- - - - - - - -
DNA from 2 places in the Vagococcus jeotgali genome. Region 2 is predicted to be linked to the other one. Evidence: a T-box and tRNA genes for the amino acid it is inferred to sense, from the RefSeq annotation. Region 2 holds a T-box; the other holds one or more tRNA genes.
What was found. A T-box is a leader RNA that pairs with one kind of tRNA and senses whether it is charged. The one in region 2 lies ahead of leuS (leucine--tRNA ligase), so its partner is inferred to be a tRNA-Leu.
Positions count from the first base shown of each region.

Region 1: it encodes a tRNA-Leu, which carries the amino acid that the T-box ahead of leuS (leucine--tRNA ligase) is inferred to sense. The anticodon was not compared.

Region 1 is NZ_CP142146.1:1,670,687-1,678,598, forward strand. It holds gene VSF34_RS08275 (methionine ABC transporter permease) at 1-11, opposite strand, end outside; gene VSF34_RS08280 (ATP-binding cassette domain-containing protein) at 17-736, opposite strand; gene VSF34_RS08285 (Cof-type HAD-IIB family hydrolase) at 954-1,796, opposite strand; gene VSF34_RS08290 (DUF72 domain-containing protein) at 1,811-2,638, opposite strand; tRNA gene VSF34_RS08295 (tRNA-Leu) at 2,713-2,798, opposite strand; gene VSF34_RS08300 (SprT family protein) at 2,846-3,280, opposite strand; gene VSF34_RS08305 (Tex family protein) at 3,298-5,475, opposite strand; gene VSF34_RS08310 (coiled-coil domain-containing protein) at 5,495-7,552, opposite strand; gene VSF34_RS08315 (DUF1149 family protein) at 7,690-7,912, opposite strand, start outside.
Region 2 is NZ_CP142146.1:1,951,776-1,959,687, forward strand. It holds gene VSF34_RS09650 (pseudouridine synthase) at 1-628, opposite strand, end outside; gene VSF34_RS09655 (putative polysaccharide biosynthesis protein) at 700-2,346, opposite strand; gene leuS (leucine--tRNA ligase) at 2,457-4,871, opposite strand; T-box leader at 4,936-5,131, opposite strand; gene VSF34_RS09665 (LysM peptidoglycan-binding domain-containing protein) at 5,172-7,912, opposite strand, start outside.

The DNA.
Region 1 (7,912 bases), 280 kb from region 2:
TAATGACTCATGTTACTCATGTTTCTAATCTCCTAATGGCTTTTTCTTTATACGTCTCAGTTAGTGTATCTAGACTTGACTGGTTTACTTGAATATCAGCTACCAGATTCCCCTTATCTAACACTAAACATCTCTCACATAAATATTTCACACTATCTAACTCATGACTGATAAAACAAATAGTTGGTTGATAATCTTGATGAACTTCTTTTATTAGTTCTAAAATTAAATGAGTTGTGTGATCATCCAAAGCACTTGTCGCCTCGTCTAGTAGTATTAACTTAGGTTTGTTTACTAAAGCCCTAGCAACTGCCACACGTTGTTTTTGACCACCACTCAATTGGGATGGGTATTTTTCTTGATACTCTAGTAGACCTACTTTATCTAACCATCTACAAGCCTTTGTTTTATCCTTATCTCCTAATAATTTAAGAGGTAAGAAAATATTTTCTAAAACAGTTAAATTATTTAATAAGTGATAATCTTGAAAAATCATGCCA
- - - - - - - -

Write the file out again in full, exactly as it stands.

DNA from 2 places in the Vagococcus jeotgali genome. Region 2 is predicted to be linked to the other one. Evidence: a T-box and tRNA genes for the amino acid it is inferred to sense, from the RefSeq annotation. Region 2 holds a T-box; the other holds one or more tRNA genes.
What was found. A T-box is a leader RNA that pairs with one kind of tRNA and senses whether it is charged. The one in region 2 lies ahead of leuS (leucine--tRNA ligase), so its partner is inferred to be a tRNA-Leu.
Positions count from the first base shown of each region.

Region 1: it encodes a tRNA-Leu, which carries the amino acid that the T-box ahead of leuS (leucine--tRNA ligase) is inferred to sense. The anticodon was not compared.

Region 1 is NZ_CP142146.1:1,670,687-1,678,598, forward strand. It holds gene VSF34_RS08275 (methionine ABC transporter permease) at 1-11, opposite strand, end outside; gene VSF34_RS08280 (ATP-binding cassette domain-containing protein) at 17-736, opposite strand; gene VSF34_RS08285 (Cof-type HAD-IIB family hydrolase) at 954-1,796, opposite strand; gene VSF34_RS08290 (DUF72 domain-containing protein) at 1,811-2,638, opposite strand; tRNA gene VSF34_RS08295 (tRNA-Leu) at 2,713-2,798, opposite strand; gene VSF34_RS08300 (SprT family protein) at 2,846-3,280, opposite strand; gene VSF34_RS08305 (Tex family protein) at 3,298-5,475, opposite strand; gene VSF34_RS08310 (coiled-coil domain-containing protein) at 5,495-7,552, opposite strand; gene VSF34_RS08315 (DUF1149 family protein) at 7,690-7,912, opposite strand, start outside.
Region 2 is NZ_CP142146.1:1,951,776-1,959,687, forward strand. It holds gene VSF34_RS09650 (pseudouridine synthase) at 1-628, opposite strand, end outside; gene VSF34_RS09655 (putative polysaccharide biosynthesis protein) at 700-2,346, opposite strand; gene leuS (leucine--tRNA ligase) at 2,457-4,871, opposite strand; T-box leader at 4,936-5,131, opposite strand; gene VSF34_RS09665 (LysM peptidoglycan-binding domain-containing protein) at 5,172-7,912, opposite strand, start outside.

The DNA.
Region 1 (7,912 bases), 280 kb from region 2:
TAATGACTCATGTTACTCATGTTTCTAATCTCCTAATGGCTTTTTCTTTATACGTCTCAGTTAGTGTATCTAGACTTGACTGGTTTACTTGAATATCAGCTACCAGATTCCCCTTATCTAACACTAAACATCTCTCACATAAATATTTCACACTATCTAACTCATGACTGATAAAACAAATAGTTGGTTGATAATCTTGATGAACTTCTTTTATTAGTTCTAAAATTAAATGAGTTGTGTGATCATCCAAAGCACTTGTCGCCTCGTCTAGTAGTATTAACTTAGGTTTGTTTACTAAAGCCCTAGCAACTGCCACACGTTGTTTTTGACCACCACTCAATTGGGATGGGTATTTTTCTTGATACTCTAGTAGACCTACTTTATCTAACCATCTACAAGCCTTTGTTTTATCCTTATCTCCTAATAATTTAAGAGGTAAGAAAATATTTTCTAAAACAGTTAAATTATTTAATAAGTGATAATCTTGAAAAATCATGCCA